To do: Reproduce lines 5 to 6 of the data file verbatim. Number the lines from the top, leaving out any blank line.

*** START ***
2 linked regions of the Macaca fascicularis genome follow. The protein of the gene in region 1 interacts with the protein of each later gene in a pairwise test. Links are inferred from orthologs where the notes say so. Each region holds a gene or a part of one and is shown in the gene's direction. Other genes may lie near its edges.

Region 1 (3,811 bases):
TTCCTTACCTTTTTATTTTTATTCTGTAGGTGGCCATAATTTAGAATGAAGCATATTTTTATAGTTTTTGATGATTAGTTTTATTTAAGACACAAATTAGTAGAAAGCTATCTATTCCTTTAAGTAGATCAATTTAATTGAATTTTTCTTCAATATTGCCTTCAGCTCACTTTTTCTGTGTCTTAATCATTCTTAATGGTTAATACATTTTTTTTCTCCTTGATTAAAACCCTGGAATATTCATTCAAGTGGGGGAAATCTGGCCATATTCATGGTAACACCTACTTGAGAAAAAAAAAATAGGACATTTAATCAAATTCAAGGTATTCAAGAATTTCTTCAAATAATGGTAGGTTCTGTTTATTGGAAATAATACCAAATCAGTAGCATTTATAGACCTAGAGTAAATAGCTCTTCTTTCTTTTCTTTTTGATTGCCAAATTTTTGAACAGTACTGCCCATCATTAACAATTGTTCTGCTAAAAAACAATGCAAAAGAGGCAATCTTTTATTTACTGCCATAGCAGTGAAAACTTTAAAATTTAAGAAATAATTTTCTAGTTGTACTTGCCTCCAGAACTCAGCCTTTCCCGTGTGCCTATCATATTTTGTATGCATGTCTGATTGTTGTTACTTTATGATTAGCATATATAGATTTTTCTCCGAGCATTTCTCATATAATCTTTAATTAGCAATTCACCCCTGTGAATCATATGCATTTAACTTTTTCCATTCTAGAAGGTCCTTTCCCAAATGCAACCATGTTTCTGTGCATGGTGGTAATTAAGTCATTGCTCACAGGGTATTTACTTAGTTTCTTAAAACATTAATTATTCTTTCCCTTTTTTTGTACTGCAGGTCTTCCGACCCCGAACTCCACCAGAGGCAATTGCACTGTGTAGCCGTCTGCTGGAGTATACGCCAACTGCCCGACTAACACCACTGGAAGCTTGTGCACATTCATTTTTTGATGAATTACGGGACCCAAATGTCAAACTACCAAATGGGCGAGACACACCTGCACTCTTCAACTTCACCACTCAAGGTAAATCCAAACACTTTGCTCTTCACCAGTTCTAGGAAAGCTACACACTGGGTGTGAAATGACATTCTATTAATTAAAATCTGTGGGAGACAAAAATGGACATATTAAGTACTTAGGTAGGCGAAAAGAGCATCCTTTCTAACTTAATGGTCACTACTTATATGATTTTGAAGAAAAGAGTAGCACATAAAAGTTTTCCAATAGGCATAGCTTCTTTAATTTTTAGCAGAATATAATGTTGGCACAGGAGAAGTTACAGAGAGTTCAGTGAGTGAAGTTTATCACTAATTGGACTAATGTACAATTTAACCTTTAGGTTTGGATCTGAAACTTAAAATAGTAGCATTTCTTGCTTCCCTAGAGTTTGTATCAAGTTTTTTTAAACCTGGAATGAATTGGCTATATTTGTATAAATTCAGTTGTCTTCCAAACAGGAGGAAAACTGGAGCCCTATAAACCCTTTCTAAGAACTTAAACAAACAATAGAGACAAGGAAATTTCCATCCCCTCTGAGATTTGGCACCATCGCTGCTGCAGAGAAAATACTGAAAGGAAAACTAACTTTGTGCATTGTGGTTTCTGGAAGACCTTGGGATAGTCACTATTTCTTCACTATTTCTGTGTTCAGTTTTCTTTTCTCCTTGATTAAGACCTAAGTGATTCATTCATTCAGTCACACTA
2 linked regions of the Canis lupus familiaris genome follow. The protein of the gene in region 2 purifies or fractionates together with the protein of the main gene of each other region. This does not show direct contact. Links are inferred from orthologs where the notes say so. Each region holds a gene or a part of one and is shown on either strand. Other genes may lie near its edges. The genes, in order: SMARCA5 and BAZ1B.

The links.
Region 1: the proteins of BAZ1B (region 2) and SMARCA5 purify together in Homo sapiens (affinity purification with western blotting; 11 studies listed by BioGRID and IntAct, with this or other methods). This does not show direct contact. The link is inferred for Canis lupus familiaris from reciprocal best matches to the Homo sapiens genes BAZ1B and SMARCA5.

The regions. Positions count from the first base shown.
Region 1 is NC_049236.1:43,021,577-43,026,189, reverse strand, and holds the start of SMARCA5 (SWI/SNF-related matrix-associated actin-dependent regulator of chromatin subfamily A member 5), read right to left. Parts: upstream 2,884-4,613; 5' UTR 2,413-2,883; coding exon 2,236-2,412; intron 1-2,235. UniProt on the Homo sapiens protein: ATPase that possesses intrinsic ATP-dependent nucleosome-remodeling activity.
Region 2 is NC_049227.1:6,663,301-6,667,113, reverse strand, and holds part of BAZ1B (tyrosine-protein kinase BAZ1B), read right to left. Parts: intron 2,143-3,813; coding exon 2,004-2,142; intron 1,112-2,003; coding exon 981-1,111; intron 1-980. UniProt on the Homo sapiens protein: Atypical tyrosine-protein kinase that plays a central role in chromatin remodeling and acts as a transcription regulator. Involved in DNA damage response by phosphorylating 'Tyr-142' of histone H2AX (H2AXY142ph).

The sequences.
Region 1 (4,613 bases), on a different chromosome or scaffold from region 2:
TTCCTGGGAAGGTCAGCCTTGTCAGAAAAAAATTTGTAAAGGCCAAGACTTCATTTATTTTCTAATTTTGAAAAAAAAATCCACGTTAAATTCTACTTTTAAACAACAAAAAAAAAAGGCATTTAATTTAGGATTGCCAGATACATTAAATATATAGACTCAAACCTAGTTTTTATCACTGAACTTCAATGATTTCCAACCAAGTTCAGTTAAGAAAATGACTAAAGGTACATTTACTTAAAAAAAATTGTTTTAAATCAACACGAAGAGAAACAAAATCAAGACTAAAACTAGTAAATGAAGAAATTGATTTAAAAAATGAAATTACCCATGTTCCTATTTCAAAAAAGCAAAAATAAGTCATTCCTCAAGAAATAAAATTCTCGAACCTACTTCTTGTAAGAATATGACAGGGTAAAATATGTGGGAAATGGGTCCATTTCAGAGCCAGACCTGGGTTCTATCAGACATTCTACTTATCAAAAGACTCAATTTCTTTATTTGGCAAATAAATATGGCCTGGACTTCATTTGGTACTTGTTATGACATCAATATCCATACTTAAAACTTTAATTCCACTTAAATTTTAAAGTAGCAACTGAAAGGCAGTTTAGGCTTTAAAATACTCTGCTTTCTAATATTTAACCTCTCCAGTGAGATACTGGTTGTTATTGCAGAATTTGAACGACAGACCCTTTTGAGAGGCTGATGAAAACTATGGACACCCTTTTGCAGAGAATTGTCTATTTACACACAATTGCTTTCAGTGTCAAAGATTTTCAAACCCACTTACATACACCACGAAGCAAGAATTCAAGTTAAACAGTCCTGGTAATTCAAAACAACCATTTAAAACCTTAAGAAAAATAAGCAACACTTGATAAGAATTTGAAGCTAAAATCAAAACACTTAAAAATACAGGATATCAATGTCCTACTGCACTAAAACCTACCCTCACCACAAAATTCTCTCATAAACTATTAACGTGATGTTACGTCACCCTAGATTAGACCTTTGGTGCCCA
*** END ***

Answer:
The links.
Region 1: the proteins of BAZ1B (region 2) and SMARCA5 purify together in Homo sapiens (affinity purification with western blotting; 11 studies listed by BioGRID and IntAct, with this or other methods). This does not show direct contact. The link is inferred for Canis lupus familiaris from reciprocal best matches to the Homo sapiens genes BAZ1B and SMARCA5.